Focus on what works
By calling for the process of obtaining court orders for non-emergency forced psychiatric drugging to be expedited and made easier, Gov. Peter Shumlin would have the State of Vermont further deprive what few rights citizens subject to these orders might actually have.
Depending upon who one listens to as well as believes, accounts about forced psychiatric treatment experienced within Vermont can vary rather drastically.
The evolving rhetoric from some over the years in these regards has continued to make the mental health system overall, and forced treatment more specifically, sound much better than has truly been the case.
Ironically, this is easily done under the shroud of confidentiality functioning as a protective shield on behalf of the system more than it does in protecting those on the receiving end of what is, in truth, dehumanizing forced psychiatric treatment.
Even more ironic, the use of force and coercion in this regard is referred to as a treatment failure by those working within this very system, yet is still heavily depended upon nonetheless.
By going down this particular route, one which is headed in the wrong direction, it means what is being built to replace the Vermont State Hospital (VSH) will merely be a new version of the same old thing.
The problem with VSH was not only about the decrepit conditions of the buildings and related problems, but rather were also due to the failures of an old treatment model that had remained in practice in one form or another over the years.
Contrary to what is often reported by those in positions of authority and power as well as media accounts usually parroting such self-serving disinformation, the problem is not necessarily the fault of persons being held against their will and being forcibly treated within facilities meant to replace VSH-type of beds. The problems arising are the result of the same old treatment model or variations of it still being put into practice.
When the Vermont Psychiatric Care Hospital now under construction in Berlin is built and opened, it appears obvious about how the same old VSH treatment model or variations of it will be put in place and practiced there as well.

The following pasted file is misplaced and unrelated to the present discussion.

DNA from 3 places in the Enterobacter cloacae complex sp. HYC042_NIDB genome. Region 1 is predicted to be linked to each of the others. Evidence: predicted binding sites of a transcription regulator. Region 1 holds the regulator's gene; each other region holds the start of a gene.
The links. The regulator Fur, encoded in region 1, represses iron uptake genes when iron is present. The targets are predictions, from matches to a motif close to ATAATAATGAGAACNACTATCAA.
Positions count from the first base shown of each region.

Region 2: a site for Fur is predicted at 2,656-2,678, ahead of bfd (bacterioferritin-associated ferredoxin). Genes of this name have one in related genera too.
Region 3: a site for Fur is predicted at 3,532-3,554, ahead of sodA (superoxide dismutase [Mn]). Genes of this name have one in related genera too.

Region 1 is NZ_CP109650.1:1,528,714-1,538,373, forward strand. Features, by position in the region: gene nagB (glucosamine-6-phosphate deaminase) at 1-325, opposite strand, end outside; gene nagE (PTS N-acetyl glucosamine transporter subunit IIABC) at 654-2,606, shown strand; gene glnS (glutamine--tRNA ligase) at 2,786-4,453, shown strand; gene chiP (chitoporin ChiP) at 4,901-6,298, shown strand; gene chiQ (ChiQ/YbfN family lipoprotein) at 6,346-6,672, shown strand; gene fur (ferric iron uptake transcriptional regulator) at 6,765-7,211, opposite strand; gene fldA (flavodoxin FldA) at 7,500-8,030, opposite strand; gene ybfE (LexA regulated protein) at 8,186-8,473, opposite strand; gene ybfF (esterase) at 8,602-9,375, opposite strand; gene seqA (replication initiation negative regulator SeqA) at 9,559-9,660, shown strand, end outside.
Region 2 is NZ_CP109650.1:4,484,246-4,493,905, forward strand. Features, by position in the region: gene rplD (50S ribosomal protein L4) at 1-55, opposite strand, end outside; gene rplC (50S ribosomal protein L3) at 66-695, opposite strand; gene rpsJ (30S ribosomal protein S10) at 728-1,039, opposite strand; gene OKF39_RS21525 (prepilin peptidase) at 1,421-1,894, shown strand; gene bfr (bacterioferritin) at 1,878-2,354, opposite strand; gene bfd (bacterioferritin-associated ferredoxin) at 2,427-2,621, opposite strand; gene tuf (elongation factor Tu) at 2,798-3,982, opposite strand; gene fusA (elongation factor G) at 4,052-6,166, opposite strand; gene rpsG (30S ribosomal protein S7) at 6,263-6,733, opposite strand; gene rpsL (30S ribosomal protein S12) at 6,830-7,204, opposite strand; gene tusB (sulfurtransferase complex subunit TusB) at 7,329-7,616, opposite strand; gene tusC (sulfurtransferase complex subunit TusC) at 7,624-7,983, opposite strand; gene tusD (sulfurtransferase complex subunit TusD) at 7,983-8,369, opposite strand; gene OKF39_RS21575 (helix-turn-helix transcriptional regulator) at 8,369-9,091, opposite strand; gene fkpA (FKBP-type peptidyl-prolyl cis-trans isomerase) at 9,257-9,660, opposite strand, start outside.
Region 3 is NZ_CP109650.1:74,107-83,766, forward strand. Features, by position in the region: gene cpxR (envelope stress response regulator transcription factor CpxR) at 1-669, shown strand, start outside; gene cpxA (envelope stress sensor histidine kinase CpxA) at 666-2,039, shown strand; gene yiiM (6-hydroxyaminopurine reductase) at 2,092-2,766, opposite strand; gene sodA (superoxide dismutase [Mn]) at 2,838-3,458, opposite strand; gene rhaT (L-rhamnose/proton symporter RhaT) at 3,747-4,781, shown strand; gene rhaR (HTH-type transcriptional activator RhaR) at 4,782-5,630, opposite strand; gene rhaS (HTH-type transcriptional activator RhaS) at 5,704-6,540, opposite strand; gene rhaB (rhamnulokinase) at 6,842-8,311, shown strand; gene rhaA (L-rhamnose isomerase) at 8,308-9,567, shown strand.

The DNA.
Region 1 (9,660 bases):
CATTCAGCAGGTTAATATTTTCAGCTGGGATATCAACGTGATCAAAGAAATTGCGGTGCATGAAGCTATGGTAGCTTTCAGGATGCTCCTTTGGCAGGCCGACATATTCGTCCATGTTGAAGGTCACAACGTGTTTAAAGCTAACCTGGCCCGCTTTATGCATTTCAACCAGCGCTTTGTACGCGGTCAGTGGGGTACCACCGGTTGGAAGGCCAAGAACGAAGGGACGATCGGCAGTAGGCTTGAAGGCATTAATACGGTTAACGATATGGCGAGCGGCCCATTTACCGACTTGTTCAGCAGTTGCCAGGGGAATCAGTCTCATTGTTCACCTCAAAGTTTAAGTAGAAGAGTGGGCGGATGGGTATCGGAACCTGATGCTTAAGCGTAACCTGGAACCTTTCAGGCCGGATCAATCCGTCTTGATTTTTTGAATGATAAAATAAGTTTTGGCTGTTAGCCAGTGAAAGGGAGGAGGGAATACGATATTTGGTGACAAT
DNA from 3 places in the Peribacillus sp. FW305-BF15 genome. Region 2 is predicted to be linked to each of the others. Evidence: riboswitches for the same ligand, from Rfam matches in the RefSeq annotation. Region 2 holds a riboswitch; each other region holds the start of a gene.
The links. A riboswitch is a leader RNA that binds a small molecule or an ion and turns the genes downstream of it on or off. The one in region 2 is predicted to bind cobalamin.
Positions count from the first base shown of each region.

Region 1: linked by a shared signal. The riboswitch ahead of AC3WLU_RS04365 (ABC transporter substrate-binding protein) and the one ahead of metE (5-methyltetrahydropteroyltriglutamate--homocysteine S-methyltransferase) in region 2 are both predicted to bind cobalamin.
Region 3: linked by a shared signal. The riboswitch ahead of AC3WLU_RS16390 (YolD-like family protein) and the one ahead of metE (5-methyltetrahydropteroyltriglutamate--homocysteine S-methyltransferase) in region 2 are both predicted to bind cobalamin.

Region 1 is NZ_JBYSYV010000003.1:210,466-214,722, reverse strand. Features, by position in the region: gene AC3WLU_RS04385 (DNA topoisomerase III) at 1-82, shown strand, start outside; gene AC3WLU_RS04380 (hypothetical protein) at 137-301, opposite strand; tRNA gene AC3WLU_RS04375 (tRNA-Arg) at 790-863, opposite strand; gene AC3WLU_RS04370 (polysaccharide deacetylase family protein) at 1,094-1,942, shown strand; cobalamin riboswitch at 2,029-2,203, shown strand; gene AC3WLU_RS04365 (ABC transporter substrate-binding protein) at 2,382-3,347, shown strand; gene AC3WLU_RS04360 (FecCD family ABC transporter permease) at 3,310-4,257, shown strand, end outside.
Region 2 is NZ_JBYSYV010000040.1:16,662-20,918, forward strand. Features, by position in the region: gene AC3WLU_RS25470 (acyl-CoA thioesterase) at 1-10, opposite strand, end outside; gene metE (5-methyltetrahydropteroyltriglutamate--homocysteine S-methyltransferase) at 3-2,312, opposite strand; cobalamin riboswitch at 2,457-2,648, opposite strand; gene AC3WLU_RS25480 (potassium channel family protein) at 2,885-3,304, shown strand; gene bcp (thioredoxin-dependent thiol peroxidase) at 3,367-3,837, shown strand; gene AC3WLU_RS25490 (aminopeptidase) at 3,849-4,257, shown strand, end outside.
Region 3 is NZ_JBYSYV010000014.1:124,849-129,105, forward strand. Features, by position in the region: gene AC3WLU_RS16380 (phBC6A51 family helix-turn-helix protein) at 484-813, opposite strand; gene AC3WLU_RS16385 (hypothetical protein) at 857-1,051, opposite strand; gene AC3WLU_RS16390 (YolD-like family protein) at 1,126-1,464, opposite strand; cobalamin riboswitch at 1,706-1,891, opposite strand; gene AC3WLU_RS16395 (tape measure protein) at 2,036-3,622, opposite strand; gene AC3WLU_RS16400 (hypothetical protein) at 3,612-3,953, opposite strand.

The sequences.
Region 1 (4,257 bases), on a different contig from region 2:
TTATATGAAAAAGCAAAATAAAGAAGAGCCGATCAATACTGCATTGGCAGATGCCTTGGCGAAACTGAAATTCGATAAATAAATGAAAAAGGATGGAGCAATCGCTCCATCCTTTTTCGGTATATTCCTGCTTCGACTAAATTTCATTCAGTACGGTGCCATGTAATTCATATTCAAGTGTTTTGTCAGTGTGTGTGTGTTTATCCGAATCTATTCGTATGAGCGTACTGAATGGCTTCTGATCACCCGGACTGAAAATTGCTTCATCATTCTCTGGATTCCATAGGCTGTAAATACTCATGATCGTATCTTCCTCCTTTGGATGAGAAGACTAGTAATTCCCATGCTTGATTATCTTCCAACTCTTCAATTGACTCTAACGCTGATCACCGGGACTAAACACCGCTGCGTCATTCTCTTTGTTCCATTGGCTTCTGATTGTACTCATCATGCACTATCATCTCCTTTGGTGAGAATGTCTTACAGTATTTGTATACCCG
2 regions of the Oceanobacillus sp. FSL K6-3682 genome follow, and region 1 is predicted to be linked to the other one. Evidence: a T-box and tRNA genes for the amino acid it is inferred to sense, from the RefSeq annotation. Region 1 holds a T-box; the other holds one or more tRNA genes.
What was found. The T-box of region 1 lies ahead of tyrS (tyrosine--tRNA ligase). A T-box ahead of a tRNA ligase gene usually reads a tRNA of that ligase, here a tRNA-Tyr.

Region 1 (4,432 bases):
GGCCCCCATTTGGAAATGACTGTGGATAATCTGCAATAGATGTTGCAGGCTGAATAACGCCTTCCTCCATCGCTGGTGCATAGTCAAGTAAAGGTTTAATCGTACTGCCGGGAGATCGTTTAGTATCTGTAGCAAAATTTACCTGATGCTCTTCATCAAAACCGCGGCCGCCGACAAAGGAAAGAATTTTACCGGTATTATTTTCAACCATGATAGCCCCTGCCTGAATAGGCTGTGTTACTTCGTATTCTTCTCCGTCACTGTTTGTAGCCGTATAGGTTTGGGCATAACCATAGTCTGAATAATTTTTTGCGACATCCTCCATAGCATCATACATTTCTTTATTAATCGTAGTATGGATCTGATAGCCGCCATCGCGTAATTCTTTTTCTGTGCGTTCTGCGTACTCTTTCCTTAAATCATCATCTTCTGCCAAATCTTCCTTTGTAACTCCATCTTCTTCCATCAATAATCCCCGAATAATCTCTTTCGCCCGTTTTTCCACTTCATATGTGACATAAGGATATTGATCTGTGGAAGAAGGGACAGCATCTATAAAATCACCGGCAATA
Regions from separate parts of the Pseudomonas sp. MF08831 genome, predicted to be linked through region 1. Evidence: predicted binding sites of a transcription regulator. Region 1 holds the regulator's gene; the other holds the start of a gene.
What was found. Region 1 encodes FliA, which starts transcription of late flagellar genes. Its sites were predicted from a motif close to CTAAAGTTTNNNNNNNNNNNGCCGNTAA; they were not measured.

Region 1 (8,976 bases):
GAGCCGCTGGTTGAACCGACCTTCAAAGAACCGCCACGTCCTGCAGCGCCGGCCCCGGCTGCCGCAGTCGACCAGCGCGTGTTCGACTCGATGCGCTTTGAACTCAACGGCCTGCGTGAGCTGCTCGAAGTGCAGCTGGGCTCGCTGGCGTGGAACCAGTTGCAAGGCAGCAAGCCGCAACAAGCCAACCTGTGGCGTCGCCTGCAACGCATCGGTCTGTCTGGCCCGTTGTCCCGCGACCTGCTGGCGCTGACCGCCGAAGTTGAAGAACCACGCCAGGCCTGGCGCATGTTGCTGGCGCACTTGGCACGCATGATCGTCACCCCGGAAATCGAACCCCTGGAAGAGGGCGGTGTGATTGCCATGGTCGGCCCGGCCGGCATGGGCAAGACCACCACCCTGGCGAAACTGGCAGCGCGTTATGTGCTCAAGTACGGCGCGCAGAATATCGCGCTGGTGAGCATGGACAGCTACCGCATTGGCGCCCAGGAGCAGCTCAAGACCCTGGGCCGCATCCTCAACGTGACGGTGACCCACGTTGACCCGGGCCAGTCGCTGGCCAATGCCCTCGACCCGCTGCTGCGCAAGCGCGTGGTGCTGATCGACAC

Although the expectations some might have about it call for there being different results this time around, one can not only foresee the same type of results as has been the case up to now, but these will once again be blamed on those the system keeps failing.
Why Gov. Shumlin and some within the state Legislature continue to insist on rewarding failure after failure is beyond me.
When a person is treated in a fashion that no longer dehumanizes and humiliates them into submission, nor are they deprived of what little dignity and self-respect they might still retain, then and only then might different results be brought about and realized.
What should be focused on and rewarded instead is what truly works, not what doesn’t.
Although it can sometimes take time and plenty of it, as well as lots of patience and understanding to bring about, including to (re)build trust and sorely needed relationships, and among other things being put into place along these lines, what has proven to work is Open Dialogue.
Open Dialogue is a holistic process that includes the person in various levels of need serving as a key player of a team that works with them.
No matter how great or dire a person’s needs might prove to be, if people are provided opportunities to do different as well as better and they are worked with in a vastly different manner to help bring such about, they will be aided in achieving improved outcomes as well as a better quality of life. We all will be better served as a result.
Morgan W. Brown lives in Montpelier.